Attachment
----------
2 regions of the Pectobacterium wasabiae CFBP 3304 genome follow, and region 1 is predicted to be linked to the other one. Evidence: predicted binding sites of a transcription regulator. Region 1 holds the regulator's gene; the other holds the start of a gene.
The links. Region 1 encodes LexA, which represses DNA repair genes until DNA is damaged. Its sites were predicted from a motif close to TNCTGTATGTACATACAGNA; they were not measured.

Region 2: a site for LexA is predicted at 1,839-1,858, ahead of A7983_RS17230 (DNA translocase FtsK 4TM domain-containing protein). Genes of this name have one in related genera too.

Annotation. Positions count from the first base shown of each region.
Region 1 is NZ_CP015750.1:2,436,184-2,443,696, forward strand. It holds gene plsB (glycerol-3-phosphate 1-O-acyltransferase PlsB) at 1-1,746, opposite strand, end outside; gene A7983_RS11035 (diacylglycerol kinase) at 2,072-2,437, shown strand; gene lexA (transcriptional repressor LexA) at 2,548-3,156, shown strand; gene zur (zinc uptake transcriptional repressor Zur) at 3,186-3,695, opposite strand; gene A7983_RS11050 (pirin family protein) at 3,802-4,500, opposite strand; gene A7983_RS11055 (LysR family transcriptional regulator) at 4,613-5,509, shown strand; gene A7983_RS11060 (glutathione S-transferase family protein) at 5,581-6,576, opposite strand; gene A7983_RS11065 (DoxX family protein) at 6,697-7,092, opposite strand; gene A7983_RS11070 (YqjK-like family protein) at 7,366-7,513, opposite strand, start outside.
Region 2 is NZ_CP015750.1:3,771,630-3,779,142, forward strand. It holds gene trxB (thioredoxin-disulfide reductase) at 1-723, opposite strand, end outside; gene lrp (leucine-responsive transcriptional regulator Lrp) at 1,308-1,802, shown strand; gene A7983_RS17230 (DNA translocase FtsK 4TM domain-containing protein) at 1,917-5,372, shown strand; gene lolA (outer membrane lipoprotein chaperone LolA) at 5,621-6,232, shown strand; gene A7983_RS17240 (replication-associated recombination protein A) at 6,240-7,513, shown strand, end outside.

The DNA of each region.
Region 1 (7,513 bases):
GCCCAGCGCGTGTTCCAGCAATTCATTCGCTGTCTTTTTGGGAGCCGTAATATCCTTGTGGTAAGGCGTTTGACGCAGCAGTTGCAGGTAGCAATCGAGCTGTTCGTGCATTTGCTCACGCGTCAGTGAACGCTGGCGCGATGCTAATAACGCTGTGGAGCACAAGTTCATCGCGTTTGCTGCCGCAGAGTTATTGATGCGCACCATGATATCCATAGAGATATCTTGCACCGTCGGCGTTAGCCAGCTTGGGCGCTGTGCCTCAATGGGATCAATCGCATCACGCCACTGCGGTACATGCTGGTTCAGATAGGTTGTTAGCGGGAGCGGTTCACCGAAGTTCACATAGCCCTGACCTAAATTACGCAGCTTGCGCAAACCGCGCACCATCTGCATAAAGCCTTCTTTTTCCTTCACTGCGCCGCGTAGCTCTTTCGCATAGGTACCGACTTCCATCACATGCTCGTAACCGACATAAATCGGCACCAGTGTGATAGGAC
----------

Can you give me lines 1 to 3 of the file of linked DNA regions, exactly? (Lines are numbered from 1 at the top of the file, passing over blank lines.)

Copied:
2 regions of the Pectobacterium wasabiae CFBP 3304 genome follow, and region 1 is predicted to be linked to the other one. Evidence: predicted binding sites of a transcription regulator. Region 1 holds the regulator's gene; the other holds the start of a gene.
The links. Region 1 encodes LexA, which represses DNA repair genes until DNA is damaged. Its sites were predicted from a motif close to TNCTGTATGTACATACAGNA; they were not measured.

Region 2: a site for LexA is predicted at 1,839-1,858, ahead of A7983_RS17230 (DNA translocase FtsK 4TM domain-containing protein). Genes of this name have one in related genera too.